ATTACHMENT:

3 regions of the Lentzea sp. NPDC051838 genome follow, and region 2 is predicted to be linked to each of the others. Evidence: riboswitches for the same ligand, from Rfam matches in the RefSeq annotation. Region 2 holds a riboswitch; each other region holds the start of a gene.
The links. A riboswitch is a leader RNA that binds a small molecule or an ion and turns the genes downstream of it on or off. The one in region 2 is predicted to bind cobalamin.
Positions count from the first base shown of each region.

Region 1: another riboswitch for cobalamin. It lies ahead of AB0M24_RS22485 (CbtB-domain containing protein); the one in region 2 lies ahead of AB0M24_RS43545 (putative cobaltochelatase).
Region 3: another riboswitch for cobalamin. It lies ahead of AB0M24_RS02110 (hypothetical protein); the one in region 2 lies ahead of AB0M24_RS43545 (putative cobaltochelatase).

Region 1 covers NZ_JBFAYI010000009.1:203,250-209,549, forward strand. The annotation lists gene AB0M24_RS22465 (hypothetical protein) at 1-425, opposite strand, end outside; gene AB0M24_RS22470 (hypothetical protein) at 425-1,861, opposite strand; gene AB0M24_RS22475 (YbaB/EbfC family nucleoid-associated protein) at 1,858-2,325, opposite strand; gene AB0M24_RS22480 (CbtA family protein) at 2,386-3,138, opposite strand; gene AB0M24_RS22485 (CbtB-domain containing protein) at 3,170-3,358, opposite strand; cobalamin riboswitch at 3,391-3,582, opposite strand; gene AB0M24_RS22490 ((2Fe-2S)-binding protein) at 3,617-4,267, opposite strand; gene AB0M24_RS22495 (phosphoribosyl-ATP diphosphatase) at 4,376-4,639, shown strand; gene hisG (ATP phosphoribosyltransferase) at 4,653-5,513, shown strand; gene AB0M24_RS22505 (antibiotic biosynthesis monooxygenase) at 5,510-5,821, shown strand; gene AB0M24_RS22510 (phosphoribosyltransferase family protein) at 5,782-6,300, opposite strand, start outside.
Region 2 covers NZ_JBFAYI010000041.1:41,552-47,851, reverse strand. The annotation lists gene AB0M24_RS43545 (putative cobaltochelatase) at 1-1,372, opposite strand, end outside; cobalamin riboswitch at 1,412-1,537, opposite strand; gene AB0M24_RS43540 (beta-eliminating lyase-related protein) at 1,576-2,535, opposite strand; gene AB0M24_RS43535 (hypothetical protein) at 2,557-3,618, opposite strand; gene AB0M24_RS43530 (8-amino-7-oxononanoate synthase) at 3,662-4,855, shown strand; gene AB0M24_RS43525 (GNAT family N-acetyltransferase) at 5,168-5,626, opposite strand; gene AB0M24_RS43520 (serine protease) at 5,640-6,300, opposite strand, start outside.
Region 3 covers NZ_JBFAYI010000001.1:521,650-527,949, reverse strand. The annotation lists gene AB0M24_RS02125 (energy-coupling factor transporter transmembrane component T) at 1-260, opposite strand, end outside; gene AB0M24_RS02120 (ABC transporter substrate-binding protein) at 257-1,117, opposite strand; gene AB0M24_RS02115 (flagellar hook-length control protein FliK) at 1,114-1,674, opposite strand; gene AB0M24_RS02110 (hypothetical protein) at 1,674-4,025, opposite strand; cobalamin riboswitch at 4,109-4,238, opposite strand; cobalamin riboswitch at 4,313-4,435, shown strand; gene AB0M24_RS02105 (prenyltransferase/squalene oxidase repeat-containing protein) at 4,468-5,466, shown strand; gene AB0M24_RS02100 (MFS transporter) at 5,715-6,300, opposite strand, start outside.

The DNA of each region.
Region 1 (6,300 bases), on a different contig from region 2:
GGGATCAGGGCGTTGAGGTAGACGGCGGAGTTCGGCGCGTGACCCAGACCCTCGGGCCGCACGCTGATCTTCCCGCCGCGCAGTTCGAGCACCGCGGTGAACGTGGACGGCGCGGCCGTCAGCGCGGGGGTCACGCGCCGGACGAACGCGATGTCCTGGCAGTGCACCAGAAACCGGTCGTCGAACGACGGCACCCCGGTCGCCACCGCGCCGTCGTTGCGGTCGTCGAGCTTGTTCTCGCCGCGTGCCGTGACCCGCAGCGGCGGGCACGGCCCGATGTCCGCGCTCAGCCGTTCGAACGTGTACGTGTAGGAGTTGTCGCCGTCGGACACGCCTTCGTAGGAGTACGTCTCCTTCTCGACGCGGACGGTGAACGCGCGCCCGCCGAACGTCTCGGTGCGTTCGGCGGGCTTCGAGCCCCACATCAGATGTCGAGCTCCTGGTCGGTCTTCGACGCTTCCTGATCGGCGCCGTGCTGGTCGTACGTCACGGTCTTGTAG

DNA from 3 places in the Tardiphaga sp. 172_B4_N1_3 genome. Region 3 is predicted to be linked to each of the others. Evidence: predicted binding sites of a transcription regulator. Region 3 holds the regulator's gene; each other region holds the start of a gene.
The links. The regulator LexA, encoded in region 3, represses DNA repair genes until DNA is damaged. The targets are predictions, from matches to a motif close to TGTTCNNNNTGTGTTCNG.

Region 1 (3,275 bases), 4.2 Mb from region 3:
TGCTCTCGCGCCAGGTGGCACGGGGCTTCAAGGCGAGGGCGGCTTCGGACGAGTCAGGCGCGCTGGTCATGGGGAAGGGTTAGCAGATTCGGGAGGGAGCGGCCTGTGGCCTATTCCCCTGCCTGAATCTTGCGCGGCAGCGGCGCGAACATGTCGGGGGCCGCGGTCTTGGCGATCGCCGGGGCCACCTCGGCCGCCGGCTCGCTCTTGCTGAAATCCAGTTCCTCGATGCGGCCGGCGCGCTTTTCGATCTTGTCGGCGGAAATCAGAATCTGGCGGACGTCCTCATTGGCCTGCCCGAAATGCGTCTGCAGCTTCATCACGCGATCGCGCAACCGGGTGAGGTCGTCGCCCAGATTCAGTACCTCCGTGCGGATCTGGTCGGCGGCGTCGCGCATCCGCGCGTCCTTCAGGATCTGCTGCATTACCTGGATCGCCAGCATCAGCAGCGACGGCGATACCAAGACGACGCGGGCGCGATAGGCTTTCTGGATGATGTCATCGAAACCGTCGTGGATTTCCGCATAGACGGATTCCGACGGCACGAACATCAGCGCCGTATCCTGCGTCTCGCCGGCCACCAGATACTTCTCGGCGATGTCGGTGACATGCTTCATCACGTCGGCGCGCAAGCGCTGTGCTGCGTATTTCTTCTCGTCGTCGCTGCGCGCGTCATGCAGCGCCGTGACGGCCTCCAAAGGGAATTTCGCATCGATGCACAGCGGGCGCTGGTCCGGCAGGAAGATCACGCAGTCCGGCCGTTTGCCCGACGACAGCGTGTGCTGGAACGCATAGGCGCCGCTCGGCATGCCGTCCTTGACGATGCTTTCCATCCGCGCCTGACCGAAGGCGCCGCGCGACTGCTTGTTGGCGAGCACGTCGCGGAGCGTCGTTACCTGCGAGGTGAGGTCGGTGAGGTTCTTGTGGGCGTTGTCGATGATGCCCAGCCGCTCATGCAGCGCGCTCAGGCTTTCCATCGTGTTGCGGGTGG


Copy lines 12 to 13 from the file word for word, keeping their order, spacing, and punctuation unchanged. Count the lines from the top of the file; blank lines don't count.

DNA from 3 places in the Tardiphaga sp. 172_B4_N1_3 genome. Region 3 is predicted to be linked to each of the others. Evidence: predicted binding sites of a transcription regulator. Region 3 holds the regulator's gene; each other region holds the start of a gene.
The links. The regulator LexA, encoded in region 3, represses DNA repair genes until DNA is damaged. The targets are predictions, from matches to a motif close to TGTTCNNNNTGTGTTCNG.